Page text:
Emily Land, 21, didn’t hesitate to get checked by her GP after she noticed bruises all over her body. One morning, she went for a blood test and then went about her day as usual. However, everything changed around 5pm the same day when she was asked to come back to the hospital, where she had more tests that revealed the shocking cancer diagnosis of acute myeloid leukaemia.
According to the NHS, leukaemia describes cancer of the white blood cells while acute leukaemia means it progresses “quickly and aggressively”.
The first warning sign that rang alarm bells for the 21-year-old were bruises on her legs, arms and hands that appeared in October 2021.
The health service explains that easily bruised skin is one of the tell-tale signs of this blood cancer.
Your skin can also appear pale or “washed out” or show flat red or purple spots.
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Other signs like tiredness, breathlessness, frequent infections, fever and night sweats can also occur.
Emily went to see her GP, who sent her to St James’ Hospital in Leeds, West Yorkshire, for a blood test.
The student said: “I went one morning for the blood test, came home and went about my day.
“Around 5pm, I got a call from the hospital, telling me that I needed to go in for more blood tests.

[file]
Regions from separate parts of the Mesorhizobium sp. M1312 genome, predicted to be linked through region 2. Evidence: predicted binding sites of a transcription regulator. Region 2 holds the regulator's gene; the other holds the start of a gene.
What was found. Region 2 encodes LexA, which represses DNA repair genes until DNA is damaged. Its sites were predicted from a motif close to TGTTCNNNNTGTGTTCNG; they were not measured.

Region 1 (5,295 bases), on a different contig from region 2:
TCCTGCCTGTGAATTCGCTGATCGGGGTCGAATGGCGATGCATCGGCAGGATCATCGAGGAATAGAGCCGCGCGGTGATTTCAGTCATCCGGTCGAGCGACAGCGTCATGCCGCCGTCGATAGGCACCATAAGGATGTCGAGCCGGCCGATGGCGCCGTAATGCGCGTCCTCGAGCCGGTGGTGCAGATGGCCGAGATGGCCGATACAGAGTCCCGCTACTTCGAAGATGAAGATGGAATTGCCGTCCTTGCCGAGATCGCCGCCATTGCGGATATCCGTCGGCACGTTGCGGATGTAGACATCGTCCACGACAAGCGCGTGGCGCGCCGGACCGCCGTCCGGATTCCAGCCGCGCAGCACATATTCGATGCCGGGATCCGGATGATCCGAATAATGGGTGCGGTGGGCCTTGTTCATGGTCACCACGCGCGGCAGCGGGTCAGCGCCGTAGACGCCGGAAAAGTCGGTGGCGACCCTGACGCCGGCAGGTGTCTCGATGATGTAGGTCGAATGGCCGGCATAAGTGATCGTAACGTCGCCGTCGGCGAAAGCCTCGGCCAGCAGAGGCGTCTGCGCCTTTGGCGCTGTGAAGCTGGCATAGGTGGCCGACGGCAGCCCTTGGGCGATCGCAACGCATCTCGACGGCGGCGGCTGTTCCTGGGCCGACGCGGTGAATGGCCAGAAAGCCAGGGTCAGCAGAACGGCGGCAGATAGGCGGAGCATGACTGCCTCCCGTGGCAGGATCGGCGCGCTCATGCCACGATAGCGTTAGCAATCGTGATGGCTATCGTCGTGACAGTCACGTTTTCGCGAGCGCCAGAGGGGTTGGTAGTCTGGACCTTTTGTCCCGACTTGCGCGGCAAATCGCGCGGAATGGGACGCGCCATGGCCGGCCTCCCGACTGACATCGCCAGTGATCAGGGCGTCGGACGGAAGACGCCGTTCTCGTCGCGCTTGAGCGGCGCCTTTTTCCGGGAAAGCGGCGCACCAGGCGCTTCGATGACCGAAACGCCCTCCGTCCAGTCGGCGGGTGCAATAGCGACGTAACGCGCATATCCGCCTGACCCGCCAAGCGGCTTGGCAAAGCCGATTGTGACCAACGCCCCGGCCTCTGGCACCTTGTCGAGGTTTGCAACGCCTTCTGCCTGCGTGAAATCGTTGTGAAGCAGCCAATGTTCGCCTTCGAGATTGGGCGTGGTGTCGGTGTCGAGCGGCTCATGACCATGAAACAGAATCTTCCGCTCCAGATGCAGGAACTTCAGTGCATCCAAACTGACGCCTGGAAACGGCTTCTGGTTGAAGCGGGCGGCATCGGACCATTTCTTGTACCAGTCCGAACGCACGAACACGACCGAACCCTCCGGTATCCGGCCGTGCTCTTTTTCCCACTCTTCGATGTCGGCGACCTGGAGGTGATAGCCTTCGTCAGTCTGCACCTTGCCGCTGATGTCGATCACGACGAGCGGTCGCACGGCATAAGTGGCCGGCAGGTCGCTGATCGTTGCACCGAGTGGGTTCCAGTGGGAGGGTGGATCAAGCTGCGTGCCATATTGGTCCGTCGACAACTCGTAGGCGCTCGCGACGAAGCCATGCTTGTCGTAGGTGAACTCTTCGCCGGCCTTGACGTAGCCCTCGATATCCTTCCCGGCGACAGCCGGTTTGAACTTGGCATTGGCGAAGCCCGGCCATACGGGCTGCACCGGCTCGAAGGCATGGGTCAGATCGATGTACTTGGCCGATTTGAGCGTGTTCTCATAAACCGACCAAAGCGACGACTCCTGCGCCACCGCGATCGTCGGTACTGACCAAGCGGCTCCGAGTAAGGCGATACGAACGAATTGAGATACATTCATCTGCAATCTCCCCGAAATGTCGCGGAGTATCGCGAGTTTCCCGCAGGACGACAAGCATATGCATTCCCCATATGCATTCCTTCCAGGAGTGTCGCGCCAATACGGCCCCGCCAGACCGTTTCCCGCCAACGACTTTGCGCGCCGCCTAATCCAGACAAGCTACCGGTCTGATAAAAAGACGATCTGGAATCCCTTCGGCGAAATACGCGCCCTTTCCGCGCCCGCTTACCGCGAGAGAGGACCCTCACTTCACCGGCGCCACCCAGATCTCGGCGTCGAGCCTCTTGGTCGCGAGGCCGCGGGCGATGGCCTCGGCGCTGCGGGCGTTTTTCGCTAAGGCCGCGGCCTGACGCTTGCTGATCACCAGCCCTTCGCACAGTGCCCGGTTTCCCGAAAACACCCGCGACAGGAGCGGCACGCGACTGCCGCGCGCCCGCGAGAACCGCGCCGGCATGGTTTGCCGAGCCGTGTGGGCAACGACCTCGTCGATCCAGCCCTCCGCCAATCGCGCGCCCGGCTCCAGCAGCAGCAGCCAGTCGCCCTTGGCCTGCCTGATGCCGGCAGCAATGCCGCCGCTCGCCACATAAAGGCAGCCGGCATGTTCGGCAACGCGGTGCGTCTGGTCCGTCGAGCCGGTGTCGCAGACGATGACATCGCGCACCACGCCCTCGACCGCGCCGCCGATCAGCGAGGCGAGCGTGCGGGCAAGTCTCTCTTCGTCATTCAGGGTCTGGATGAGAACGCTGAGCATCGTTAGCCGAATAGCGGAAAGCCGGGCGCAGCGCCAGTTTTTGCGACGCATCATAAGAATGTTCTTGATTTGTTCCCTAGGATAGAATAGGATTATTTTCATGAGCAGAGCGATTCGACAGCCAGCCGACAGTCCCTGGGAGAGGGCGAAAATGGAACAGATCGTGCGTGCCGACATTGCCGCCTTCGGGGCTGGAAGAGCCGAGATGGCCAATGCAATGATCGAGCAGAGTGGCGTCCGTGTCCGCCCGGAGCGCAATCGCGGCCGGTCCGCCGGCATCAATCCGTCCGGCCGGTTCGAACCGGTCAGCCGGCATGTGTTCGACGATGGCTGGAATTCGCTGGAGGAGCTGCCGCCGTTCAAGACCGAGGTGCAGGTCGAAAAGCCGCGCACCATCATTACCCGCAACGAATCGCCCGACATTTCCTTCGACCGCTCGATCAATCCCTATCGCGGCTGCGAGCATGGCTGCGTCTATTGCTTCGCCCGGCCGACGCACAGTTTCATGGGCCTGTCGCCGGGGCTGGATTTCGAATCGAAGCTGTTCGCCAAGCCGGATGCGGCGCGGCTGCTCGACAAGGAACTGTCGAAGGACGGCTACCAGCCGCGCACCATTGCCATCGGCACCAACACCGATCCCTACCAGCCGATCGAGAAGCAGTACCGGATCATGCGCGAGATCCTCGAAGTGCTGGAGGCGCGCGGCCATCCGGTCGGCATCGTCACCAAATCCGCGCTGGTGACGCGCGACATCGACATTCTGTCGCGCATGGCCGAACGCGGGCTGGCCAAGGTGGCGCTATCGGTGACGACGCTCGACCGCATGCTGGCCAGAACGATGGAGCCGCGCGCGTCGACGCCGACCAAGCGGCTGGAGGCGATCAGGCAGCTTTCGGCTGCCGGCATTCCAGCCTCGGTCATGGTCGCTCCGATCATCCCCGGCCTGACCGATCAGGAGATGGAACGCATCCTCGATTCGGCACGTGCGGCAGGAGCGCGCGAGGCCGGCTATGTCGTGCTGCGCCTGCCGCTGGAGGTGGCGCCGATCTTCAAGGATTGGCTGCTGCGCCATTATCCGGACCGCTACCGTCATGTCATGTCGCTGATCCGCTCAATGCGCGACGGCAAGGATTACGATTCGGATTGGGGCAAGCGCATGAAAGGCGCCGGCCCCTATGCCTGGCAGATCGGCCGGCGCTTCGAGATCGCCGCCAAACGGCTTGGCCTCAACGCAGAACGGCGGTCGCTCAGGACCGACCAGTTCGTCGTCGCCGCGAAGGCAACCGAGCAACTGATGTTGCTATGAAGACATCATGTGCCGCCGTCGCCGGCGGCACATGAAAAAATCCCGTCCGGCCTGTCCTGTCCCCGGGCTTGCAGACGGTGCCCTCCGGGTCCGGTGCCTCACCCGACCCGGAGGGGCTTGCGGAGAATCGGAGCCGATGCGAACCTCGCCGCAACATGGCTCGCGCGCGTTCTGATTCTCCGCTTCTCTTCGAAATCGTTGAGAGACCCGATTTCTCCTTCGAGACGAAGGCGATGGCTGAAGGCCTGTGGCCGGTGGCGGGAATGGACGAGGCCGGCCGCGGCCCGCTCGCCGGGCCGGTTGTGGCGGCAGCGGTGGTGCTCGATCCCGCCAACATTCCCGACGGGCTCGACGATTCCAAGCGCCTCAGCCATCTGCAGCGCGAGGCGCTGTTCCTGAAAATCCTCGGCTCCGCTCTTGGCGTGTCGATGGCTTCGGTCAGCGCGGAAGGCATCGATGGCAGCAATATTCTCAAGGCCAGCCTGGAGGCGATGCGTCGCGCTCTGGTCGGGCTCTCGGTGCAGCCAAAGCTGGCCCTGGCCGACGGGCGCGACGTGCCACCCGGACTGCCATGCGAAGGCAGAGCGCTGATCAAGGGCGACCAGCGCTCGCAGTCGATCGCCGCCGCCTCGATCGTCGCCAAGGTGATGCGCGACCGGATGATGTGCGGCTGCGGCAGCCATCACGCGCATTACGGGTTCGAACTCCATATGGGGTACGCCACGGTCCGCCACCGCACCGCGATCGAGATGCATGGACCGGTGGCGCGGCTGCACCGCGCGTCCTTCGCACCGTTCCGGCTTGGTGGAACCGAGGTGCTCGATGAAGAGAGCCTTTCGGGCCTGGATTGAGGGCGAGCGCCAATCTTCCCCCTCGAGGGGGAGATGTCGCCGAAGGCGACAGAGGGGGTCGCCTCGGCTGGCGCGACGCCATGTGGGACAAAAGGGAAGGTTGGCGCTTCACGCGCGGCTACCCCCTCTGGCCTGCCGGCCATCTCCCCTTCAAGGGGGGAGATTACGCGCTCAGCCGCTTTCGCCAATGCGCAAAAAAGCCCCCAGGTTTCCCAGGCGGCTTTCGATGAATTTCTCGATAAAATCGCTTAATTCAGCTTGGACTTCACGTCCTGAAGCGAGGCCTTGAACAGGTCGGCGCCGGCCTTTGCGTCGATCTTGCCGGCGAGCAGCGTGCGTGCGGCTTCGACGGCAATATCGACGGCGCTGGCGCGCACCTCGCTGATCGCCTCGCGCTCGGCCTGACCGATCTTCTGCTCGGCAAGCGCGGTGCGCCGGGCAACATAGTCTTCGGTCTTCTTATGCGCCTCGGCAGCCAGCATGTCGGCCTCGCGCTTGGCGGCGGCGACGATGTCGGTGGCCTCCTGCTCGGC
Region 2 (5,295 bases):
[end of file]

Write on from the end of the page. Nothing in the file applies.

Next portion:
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“I didn’t think anything of it but by the next day we knew I was diagnosed and in for a month.”
“I was in shock when I was told I had cancer, I didn’t realise what I was being told.
“It was a case of being shown a room and saying, ‘Here is your room for the night you are staying in’.”
Emily’s mum, Kirstie Plenderleith, 53, shared this “horrific” news made her “whole world” fall apart.
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Three days later, Emily underwent her first round of chemotherapy and was eventually given the all-clear in July 2022 after four rounds of this treatment.
Unfortunately, her leukaemia had returned In August 2022 and she needed to have a bone marrow transplant.
Emily was placed on the Anthony Nolan transplant register, which makes life-saving connections between people with blood cancer and strangers ready to donate their stem cells.
The 21-year-old explained that the relapse was “a lot more to take in”. She also caught pneumonia twice and developed sepsis three times during this time.
Emily was waiting for a transplant for three months before her mum Kirstie got a call in November 2022, telling her that they had found a match in the Netherlands.
Emily went into the hospital on December 8 and received her transplant on December 16 and 17.
The transplant took place over two days and involved a transfusion, where her damaged blood cells were replaced with healthy ones.
The 21-year-old said: “The recovery was tough, that was the hardest thing.
“I had restarted the gym, I had been walking and for me to not even be able to have a shower or walk to the bathroom without being out of breath or needing help was frustrating.”
Emily is now on the road to recovery and said she wouldn’t have got through it without her mum by her side.
She added: “When I got told I had relapsed it was worse because I didn’t know what to expect with the transplant. It didn’t feel real at all.
“Now I am cancer-free, I am going to counselling to overcome what I have been through. There is a lot of trauma.”
Emily explained she would now love to meet up with the woman who saved her life.
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